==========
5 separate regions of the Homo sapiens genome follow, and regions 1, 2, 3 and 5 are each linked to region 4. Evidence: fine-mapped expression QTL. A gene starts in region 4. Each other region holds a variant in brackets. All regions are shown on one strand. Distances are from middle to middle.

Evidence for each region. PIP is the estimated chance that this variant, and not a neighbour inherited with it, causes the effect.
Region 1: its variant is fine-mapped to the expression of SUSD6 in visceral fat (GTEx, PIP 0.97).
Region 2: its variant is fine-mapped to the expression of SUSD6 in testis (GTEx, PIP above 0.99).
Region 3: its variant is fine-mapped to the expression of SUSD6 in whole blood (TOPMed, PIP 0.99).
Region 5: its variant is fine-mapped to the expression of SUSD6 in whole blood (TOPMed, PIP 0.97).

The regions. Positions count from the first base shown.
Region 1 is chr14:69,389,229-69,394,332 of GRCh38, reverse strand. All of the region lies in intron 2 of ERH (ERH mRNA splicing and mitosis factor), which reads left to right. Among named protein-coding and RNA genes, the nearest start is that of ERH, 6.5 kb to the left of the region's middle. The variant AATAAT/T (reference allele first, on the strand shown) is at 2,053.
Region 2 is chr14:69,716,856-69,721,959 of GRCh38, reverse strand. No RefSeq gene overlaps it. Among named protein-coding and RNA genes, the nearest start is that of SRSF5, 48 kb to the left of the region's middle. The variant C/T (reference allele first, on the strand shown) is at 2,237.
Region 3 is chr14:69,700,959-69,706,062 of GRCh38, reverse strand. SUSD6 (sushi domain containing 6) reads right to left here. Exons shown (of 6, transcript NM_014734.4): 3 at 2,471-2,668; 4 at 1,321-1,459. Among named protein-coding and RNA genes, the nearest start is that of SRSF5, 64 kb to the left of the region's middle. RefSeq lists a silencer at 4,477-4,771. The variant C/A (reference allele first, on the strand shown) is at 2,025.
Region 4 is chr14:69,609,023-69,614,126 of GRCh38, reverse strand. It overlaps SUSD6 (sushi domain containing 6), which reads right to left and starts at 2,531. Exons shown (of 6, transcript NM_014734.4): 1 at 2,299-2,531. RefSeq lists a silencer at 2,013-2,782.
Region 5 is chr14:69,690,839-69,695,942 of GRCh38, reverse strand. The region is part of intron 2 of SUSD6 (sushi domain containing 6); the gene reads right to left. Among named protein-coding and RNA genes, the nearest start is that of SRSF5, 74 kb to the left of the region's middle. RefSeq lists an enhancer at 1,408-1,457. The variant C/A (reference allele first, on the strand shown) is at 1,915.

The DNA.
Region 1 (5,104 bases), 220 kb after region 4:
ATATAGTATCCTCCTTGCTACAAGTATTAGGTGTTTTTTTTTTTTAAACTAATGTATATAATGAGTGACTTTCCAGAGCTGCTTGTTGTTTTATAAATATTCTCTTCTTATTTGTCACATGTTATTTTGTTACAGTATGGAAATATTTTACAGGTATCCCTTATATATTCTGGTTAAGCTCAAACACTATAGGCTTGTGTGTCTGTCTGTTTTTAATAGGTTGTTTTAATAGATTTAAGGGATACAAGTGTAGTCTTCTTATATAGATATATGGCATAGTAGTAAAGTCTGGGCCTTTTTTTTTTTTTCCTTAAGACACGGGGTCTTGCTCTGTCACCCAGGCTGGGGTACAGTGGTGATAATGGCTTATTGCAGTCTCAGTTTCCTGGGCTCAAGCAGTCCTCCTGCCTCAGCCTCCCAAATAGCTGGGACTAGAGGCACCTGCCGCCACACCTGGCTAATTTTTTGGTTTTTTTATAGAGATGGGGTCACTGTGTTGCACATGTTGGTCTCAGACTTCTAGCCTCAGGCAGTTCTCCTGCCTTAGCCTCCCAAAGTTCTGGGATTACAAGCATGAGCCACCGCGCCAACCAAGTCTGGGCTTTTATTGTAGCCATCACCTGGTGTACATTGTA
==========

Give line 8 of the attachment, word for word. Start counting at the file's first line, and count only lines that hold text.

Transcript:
Region 1 is chr14:69,389,229-69,394,332 of GRCh38, reverse strand. All of the region lies in intron 2 of ERH (ERH mRNA splicing and mitosis factor), which reads left to right. Among named protein-coding and RNA genes, the nearest start is that of ERH, 6.5 kb to the left of the region's middle. The variant AATAAT/T (reference allele first, on the strand shown) is at 2,053.